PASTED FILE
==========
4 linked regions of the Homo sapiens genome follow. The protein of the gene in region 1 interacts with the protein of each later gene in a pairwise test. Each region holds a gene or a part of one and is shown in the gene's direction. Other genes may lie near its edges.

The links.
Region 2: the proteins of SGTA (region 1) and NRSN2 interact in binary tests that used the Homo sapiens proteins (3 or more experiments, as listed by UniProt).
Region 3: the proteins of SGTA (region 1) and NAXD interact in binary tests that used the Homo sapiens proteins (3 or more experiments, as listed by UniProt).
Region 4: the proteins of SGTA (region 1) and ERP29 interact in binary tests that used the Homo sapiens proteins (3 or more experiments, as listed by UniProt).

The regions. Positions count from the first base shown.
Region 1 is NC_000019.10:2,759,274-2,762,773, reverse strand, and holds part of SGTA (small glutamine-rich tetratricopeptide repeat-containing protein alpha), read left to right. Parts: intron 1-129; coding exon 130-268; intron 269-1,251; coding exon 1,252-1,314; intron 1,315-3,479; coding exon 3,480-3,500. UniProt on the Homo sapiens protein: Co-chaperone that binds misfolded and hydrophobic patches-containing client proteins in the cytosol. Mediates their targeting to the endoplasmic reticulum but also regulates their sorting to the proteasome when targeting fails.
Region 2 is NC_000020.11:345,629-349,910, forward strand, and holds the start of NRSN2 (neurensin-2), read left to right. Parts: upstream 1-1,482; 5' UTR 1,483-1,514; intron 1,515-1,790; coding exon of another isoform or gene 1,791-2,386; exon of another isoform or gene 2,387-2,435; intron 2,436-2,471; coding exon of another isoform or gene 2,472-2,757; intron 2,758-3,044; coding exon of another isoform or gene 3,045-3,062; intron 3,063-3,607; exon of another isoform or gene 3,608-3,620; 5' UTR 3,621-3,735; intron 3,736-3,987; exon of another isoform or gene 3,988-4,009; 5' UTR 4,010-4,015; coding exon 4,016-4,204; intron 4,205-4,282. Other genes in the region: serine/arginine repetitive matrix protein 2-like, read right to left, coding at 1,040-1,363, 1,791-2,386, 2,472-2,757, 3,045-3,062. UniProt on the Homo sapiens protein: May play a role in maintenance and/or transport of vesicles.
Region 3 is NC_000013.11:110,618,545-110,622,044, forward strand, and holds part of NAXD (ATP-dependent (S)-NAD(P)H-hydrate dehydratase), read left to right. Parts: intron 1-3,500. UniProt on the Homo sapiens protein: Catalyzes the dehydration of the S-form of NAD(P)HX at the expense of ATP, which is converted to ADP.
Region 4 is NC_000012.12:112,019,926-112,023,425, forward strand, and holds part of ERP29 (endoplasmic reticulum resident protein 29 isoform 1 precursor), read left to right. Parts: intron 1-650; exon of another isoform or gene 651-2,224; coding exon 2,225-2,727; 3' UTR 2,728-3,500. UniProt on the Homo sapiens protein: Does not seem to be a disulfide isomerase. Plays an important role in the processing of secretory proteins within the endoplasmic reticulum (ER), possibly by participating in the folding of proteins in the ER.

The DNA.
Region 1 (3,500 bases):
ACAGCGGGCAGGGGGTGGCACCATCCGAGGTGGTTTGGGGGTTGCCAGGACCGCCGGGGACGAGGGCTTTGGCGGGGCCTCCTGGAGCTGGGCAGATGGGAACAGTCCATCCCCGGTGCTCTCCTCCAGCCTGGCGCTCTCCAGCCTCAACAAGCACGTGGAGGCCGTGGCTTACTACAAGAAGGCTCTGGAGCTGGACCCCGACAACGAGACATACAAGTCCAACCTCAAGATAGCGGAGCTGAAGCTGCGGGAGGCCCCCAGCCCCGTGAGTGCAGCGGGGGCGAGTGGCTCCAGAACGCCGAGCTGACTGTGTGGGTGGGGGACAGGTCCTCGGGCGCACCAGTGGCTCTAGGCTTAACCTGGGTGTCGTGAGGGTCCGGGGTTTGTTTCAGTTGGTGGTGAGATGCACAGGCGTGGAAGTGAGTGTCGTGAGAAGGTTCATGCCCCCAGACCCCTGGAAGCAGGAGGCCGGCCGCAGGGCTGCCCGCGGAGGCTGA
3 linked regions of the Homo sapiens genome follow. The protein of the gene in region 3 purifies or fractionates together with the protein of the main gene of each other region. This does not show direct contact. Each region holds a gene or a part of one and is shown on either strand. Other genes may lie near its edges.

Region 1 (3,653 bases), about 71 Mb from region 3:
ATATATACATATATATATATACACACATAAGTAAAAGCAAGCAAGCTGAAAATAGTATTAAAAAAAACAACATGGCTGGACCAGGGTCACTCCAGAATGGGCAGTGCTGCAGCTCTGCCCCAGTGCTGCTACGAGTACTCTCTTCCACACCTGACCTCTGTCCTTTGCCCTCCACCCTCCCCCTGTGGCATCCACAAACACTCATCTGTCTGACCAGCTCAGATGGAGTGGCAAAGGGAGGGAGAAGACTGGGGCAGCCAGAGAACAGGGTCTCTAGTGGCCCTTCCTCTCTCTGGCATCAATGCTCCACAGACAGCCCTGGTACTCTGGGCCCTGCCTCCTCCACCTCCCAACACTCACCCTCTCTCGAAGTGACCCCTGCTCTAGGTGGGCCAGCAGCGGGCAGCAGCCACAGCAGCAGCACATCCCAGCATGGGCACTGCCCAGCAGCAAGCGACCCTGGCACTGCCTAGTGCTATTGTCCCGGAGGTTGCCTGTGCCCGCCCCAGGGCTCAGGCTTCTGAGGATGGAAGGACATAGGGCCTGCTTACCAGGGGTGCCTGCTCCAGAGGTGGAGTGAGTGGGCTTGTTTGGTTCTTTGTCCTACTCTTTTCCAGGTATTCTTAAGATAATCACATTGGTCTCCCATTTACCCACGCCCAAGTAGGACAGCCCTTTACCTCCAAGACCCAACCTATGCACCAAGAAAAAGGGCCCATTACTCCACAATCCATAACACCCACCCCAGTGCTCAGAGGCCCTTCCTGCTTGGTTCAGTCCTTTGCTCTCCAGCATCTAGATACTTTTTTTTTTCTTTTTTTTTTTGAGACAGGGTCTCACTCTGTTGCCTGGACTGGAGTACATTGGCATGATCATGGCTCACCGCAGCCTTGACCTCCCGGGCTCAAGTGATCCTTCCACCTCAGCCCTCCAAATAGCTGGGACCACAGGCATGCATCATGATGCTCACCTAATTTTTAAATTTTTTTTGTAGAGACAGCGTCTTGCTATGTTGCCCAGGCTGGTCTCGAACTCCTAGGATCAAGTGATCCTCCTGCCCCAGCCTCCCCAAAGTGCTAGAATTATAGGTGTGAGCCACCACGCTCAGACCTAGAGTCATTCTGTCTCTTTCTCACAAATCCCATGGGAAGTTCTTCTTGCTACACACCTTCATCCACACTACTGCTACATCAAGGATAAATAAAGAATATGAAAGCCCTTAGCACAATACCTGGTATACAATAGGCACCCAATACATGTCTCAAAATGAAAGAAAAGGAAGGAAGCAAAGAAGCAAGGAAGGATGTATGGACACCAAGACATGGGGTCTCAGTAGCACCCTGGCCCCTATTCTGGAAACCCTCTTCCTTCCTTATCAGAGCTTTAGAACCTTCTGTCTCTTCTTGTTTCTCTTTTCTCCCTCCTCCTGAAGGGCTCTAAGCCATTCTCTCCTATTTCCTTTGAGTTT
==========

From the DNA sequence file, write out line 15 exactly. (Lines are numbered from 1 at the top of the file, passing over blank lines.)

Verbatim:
Region 1 (3,653 bases), about 71 Mb from region 3: